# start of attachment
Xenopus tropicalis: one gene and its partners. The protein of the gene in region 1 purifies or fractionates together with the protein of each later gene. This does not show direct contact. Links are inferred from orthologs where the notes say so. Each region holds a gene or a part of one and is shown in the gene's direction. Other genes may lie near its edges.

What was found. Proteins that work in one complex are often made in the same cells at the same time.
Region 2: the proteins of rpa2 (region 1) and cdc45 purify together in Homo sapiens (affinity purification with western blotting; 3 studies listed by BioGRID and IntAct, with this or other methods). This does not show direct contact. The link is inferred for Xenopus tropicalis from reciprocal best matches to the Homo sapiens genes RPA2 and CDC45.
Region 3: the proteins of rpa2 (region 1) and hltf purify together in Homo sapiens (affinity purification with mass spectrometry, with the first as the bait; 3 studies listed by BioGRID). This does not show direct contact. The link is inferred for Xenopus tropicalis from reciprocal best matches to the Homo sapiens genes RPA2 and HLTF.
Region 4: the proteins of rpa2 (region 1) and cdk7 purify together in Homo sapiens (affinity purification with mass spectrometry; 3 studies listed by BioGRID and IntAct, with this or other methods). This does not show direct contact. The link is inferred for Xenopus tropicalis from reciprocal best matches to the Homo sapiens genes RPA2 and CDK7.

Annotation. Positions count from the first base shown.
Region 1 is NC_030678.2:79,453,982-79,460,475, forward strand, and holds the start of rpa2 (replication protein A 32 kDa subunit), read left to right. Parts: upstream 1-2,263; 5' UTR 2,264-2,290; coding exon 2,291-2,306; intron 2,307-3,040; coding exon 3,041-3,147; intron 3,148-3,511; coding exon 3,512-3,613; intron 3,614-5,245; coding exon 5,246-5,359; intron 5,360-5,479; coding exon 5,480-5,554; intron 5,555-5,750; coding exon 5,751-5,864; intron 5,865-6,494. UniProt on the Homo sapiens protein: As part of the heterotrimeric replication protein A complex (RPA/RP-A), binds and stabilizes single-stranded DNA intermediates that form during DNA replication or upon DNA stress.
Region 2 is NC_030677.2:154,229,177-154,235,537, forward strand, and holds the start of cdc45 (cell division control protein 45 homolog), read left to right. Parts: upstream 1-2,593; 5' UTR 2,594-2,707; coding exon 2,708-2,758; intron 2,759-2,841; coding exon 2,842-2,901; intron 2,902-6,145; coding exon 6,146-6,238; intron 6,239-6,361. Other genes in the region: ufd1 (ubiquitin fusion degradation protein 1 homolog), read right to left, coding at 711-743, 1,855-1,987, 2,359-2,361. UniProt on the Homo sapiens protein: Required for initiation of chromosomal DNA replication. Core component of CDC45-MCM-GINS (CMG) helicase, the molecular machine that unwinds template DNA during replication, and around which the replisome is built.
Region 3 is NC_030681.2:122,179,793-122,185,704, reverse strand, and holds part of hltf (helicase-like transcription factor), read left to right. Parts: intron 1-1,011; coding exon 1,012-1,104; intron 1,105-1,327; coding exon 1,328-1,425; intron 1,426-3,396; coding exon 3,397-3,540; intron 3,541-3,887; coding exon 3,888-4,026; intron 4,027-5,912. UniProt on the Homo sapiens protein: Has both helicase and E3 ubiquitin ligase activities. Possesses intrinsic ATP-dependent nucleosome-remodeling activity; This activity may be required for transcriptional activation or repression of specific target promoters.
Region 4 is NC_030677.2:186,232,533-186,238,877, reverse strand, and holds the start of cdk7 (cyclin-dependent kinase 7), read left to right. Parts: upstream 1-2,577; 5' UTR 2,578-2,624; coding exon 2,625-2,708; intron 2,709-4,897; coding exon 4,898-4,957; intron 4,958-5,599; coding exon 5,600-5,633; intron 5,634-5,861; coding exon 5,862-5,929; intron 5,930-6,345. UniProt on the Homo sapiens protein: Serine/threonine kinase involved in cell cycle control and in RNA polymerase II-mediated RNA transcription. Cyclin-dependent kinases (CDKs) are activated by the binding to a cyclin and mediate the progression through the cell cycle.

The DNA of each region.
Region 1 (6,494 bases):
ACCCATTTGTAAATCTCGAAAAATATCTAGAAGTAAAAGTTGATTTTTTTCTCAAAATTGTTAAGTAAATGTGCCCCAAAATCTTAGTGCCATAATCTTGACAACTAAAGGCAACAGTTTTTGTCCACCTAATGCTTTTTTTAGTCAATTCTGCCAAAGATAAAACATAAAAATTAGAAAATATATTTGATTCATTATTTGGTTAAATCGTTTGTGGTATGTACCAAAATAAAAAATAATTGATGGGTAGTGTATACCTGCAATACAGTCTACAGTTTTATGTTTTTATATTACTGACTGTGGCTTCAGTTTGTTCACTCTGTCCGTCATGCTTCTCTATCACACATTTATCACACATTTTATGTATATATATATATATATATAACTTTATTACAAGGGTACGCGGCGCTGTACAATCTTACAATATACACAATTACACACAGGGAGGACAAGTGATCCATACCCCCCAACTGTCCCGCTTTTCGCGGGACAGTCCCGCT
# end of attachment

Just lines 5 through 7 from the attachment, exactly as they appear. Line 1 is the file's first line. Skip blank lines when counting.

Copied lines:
Region 4: the proteins of rpa2 (region 1) and cdk7 purify together in Homo sapiens (affinity purification with mass spectrometry; 3 studies listed by BioGRID and IntAct, with this or other methods). This does not show direct contact. The link is inferred for Xenopus tropicalis from reciprocal best matches to the Homo sapiens genes RPA2 and CDK7.

Annotation. Positions count from the first base shown.
Region 1 is NC_030678.2:79,453,982-79,460,475, forward strand, and holds the start of rpa2 (replication protein A 32 kDa subunit), read left to right. Parts: upstream 1-2,263; 5' UTR 2,264-2,290; coding exon 2,291-2,306; intron 2,307-3,040; coding exon 3,041-3,147; intron 3,148-3,511; coding exon 3,512-3,613; intron 3,614-5,245; coding exon 5,246-5,359; intron 5,360-5,479; coding exon 5,480-5,554; intron 5,555-5,750; coding exon 5,751-5,864; intron 5,865-6,494. UniProt on the Homo sapiens protein: As part of the heterotrimeric replication protein A complex (RPA/RP-A), binds and stabilizes single-stranded DNA intermediates that form during DNA replication or upon DNA stress.